Re your other questions, I've realised that I didn't really answer those either. Apologies on not answering explicitly. In the meantime, I suggest that you have a read through the Confconsole Let's Encrypt docs. Hopefully that might give you some insight into how it works. If you still have further questions after reading that, please ask and I'll do my best to answer.

JP's picture

Hello sir - please no need to apologize - I realized I was not setting up the domains correctly in domains.txt. This is all working perfectly fine at the moment (provided I put this entry in my hosts file)

Anyhoo - I appreciate your insight on the dehydrated issue. Yeah - I've actually created a symlink so I can just call dehydrated with just dehydrated-wrapper.

Much appreciated! Keep up the good work. 

JP's picture

Strange - I followed your steps on the issue tracker, this is what ended up happening:

root@lamp .../confconsole/letsencrypt# dehydrated-wrapper
[2019-09-27 05:40:58] dehydrated-wrapper: INFO: started
[2019-09-27 05:40:58] dehydrated-wrapper: INFO: found apache2 listening on port 80
[2019-09-27 05:40:58] dehydrated-wrapper: INFO: stopping apache2
[2019-09-27 05:41:00] dehydrated-wrapper: INFO: running dehydrated
/etc/dehydrated/ line 54: this_hookscript_is_broken__dehydrated_is_worki                                       ng_fine__please_ignore_unknown_hooks_in_your_script: command not found
[2019-09-27 05:41:00] dehydrated-wrapper: FATAL: dehydrated exited with a non-zero exit code                                       .
[2019-09-27 05:41:00] dehydrated-wrapper: WARNING: Something went wrong, restoring original                                        cert & key.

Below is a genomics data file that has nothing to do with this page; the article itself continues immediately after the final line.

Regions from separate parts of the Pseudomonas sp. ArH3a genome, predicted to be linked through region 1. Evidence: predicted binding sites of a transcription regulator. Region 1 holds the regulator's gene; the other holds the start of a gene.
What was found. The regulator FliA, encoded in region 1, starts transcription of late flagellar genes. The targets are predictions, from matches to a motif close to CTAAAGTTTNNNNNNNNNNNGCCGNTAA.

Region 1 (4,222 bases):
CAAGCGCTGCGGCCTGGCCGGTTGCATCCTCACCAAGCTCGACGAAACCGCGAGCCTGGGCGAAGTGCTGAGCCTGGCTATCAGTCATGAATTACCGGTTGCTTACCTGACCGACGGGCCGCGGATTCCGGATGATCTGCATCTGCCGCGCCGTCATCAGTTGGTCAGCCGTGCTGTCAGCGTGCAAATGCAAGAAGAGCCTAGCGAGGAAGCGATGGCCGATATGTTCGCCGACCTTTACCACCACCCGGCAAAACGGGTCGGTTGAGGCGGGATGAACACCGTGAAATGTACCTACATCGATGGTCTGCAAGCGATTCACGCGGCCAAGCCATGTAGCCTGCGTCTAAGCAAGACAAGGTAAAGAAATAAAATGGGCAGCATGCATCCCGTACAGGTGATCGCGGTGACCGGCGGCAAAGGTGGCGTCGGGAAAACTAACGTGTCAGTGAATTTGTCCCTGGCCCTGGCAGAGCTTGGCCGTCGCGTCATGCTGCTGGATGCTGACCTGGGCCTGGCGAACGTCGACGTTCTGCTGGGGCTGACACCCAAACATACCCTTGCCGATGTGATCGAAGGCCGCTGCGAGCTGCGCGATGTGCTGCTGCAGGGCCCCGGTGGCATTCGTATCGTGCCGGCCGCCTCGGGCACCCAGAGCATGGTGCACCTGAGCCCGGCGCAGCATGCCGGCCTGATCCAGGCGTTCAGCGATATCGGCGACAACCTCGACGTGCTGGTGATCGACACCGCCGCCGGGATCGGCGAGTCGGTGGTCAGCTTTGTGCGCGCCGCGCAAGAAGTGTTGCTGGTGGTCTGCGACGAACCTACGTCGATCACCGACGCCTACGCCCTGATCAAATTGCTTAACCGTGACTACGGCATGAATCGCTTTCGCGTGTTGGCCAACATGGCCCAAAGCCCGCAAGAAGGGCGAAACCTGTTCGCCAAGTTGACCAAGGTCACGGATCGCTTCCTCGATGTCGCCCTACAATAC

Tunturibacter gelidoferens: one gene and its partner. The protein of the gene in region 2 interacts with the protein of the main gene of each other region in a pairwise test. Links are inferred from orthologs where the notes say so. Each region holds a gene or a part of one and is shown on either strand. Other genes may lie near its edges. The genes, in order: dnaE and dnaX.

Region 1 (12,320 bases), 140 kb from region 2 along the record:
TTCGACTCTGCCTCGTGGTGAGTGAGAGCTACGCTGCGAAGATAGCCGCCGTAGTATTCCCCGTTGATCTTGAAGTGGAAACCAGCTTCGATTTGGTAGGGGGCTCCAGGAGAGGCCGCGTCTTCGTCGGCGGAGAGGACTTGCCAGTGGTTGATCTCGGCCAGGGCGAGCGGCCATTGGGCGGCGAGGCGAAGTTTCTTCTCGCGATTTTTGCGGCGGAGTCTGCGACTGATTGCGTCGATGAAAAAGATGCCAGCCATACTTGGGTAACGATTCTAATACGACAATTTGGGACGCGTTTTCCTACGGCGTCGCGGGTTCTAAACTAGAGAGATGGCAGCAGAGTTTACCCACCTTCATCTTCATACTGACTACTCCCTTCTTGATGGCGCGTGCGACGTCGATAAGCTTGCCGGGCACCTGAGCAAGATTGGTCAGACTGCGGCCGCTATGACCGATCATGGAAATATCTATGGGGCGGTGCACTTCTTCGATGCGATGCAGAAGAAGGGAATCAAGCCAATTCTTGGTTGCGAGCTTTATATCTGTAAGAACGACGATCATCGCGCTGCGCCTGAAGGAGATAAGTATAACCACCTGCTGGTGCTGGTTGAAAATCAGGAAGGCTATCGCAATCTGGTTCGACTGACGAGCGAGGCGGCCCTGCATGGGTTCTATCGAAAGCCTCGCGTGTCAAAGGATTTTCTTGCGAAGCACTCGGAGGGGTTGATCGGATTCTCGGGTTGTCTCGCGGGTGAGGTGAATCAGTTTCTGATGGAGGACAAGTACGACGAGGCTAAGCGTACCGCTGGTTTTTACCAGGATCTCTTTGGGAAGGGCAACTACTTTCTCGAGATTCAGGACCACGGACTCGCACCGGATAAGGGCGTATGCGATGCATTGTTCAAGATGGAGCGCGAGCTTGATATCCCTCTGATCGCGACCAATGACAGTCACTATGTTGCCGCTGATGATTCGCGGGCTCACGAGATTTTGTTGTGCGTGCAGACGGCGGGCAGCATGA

[2019-09-27 05:41:00] dehydrated-wrapper: INFO: starting apache2
[2019-09-27 05:41:00] dehydrated-wrapper: INFO: starting stunnel4
[2019-09-27 05:41:01] dehydrated-wrapper: WARNING: Check today's previous log entries for de                                       tails of error.

Jeremy Davis's picture

Well this is a little embarrassing... In my spam cleaning flurry, I just accidentally removed Theirry's user account, including a post he'd made here which was likely useful! Oops, so sorry Thierry! :( Unfortunately, I didn't realise my mistake until it was too late. :(

Luckily I still have the content open in another tab, so I'll repost here:

Thierry Mailloux

I ran into the same issue today. Following the workaround here:

Everything is working properly,

@JP The first thing i tried before running into this thread was updating dehydrated package from stretch backports. As this imply that it was outdated. Once the backports installed I had exactly the error you ran into.

Package info:

I manually installed the dehydrated 0.6.5 and the fixed hook script.

My certificate has been issued correctly.

I decided to update to 0.6.5 because the changelog imply that APIv1 compatibility was broken


Thierry Mailloux's picture

Mistake happen to all of us!
Jeremy Davis's picture

I was really careful to click the right button this time when I added you to the "contributors" group (so you can skip most of the spam checks)! So we should be good now. Thanks for contribution (and your understanding). :)

Jeremy Davis's picture

  1. update Dehydrated (download script from GitHub)
  2. update the TurnKey hook script (download script from GitHub)
  3. accept terms of use (commandline run Dehydrated)

Your most recent post suggests that you missed the 2nd step.

Hi folks--